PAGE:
Designing a Courtyard Vegetable Garden

Plant a lush, thriving vegetable garden area in your courtyard with these simple tips.
Courtyard Garden Provides Variety of Vegetables

Courtyard Garden Provides Variety of Vegetables

A courtyard vegetable garden provides a variety of interesting vegetables that will produce a bounty of vegetables from spring through fall.

©2011, Dorling Kindersley Limited

2011, Dorling Kindersley Limited

Even a modest corner of the garden can be enough to grow an interesting range of vegetables that will crop well over a long season. Here, cordon tomatoes and runner beans have been trained up the wall and fence to make the best use of the vertical space. Edging the path is a densely sown crop of cut-and-come-again lettuce. Red cabbage and sweet corn will extend the harvest into late summer and early fall, the zucchini in the pot until mid-fall.

Border basics

The courtyard area should be approximately 12 x 6 feet (4 x 2 m) with fertile and moist, but free-draining, soil. Plant your garden in the corner of the area, keeping it sheltered by a wall or fence, but in full sun.

Types of Plants to Consider

  • Tomato ‘Gardener’s Delight’
  • Runner bean ‘Liberty’
  • Zucchini ‘Burpee’s Golden’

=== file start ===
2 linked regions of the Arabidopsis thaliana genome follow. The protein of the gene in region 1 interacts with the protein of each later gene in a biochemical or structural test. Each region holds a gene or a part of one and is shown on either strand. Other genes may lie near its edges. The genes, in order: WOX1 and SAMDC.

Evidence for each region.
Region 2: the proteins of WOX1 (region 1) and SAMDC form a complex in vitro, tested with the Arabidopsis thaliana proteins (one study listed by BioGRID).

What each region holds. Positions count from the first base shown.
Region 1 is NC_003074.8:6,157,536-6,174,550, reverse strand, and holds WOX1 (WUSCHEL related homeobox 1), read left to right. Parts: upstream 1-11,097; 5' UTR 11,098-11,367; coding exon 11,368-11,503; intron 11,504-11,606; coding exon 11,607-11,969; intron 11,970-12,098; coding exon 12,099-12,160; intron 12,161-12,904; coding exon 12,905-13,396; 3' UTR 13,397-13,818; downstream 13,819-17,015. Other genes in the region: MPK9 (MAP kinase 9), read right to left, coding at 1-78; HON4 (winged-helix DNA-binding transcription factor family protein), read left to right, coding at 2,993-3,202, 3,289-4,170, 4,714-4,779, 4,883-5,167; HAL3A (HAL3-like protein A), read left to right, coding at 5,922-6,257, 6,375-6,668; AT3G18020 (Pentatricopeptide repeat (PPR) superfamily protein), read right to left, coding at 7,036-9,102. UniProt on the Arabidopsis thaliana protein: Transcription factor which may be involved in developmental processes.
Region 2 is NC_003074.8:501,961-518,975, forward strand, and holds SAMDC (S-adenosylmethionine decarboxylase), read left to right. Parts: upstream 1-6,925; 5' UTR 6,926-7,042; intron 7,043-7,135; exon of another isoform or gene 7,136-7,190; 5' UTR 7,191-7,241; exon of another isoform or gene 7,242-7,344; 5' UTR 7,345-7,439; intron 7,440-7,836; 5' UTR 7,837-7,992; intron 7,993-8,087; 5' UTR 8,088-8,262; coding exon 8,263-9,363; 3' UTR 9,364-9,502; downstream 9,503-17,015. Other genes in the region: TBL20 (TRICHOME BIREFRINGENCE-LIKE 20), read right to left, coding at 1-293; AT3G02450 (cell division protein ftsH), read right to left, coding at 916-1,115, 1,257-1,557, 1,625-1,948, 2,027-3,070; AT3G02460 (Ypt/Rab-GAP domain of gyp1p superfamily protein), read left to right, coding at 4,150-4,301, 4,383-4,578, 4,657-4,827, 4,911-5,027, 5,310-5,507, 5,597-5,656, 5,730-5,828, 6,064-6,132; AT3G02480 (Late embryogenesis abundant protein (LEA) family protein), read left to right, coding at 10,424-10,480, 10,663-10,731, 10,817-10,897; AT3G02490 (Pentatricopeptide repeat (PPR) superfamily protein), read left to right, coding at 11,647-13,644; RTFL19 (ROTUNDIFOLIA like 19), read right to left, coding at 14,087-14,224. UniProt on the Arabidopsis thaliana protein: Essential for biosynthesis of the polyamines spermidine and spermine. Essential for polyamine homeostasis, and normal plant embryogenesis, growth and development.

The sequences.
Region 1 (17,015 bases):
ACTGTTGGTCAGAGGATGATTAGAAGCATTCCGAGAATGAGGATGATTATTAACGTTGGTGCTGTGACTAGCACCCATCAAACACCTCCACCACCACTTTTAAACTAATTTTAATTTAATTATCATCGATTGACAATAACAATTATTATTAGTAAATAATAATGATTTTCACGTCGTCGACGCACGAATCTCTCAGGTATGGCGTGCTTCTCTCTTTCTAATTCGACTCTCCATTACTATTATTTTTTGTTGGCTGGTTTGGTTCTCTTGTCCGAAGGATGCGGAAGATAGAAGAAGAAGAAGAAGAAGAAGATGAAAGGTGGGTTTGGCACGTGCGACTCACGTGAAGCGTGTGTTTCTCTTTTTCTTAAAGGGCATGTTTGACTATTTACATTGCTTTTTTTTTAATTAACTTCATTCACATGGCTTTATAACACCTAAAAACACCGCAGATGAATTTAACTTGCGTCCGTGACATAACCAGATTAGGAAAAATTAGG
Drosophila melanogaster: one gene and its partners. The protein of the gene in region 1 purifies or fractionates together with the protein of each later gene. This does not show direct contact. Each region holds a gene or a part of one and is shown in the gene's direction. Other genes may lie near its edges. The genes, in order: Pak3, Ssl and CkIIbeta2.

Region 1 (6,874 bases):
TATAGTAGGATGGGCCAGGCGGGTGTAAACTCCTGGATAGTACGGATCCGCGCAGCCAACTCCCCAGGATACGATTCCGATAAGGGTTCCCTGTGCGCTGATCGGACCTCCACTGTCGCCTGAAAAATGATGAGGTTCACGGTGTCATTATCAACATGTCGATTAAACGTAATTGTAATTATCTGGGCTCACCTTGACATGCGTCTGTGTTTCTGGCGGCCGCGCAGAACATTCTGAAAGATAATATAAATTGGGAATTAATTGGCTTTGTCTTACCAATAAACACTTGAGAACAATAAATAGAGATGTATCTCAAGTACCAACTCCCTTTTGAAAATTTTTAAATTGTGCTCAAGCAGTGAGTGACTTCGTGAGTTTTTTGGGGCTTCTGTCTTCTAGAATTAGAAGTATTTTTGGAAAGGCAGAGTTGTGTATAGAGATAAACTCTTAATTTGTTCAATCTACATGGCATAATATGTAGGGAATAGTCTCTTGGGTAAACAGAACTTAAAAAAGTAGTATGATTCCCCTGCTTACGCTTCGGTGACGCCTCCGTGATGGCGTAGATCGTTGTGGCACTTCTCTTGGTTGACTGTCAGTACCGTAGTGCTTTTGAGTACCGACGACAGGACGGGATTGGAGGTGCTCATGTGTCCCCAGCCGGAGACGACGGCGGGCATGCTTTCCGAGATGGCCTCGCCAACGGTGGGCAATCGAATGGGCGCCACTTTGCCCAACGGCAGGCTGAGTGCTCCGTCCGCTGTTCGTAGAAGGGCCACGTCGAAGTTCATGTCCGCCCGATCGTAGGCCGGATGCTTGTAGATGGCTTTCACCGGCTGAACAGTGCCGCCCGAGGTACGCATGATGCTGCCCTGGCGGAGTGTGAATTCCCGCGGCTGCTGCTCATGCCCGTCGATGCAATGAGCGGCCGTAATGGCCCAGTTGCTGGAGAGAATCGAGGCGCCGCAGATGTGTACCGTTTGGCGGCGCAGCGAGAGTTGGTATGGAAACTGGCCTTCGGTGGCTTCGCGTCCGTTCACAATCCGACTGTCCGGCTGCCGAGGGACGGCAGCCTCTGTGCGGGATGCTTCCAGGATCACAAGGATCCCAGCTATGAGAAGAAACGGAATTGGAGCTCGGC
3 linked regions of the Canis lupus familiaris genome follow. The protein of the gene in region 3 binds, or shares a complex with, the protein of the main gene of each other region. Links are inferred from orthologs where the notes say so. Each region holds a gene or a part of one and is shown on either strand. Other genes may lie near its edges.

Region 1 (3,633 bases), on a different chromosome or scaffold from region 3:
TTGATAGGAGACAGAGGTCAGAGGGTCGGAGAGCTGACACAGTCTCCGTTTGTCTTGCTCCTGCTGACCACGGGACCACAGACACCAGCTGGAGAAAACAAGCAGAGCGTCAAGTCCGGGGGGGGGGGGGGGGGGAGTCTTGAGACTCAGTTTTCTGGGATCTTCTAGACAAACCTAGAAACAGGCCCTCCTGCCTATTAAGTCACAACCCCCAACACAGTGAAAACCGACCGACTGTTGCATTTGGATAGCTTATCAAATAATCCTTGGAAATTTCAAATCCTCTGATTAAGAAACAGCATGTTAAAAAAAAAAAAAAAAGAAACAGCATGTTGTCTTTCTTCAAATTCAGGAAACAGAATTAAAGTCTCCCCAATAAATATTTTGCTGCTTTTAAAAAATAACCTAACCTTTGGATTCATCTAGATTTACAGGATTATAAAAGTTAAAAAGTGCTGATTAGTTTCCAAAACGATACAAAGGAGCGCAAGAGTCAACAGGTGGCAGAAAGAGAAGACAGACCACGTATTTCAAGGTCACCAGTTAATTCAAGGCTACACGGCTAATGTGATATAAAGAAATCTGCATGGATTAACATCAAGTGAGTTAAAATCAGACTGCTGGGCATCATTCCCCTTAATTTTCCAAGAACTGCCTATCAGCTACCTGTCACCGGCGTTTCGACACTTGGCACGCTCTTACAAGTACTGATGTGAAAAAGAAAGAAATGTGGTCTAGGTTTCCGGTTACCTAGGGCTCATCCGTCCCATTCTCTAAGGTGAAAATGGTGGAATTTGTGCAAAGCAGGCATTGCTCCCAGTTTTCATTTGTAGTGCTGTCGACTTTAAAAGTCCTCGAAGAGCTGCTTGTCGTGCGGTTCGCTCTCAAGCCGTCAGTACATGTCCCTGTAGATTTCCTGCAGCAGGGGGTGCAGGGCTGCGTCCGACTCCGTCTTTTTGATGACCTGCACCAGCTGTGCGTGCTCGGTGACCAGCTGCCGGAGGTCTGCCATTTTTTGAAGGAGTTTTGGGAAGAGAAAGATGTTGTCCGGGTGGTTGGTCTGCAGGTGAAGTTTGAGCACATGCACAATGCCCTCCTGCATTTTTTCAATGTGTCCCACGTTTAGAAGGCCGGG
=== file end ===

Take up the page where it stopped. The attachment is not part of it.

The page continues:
• Sweet corn ‘Swift’
  • Lettuce ‘Salad Bowl Mixed’
  • Cabbage ‘Marner Early Red’

Planting and Aftercare 

Prepare the area by digging in plenty of organic matter, ideally in fall. Buy plug plants or, where there is space under cover, sow tomato, runner bean, red cabbage, and sweet corn seeds in pots, harden them off, and plant out after the risk of frost has passed. Plant tomatoes in a growing bag because they thrive on the rich soil, adding canes for support and pinching out sideshoots as they grow. Give the runner beans wires to climb up. Plant sweet corn in a block to aid pollination, and direct-sow a few lettuce seeds regularly to ensure a continuous crop. Water young plants in, and continue watering and fertilizing regularly those in growing bags. 

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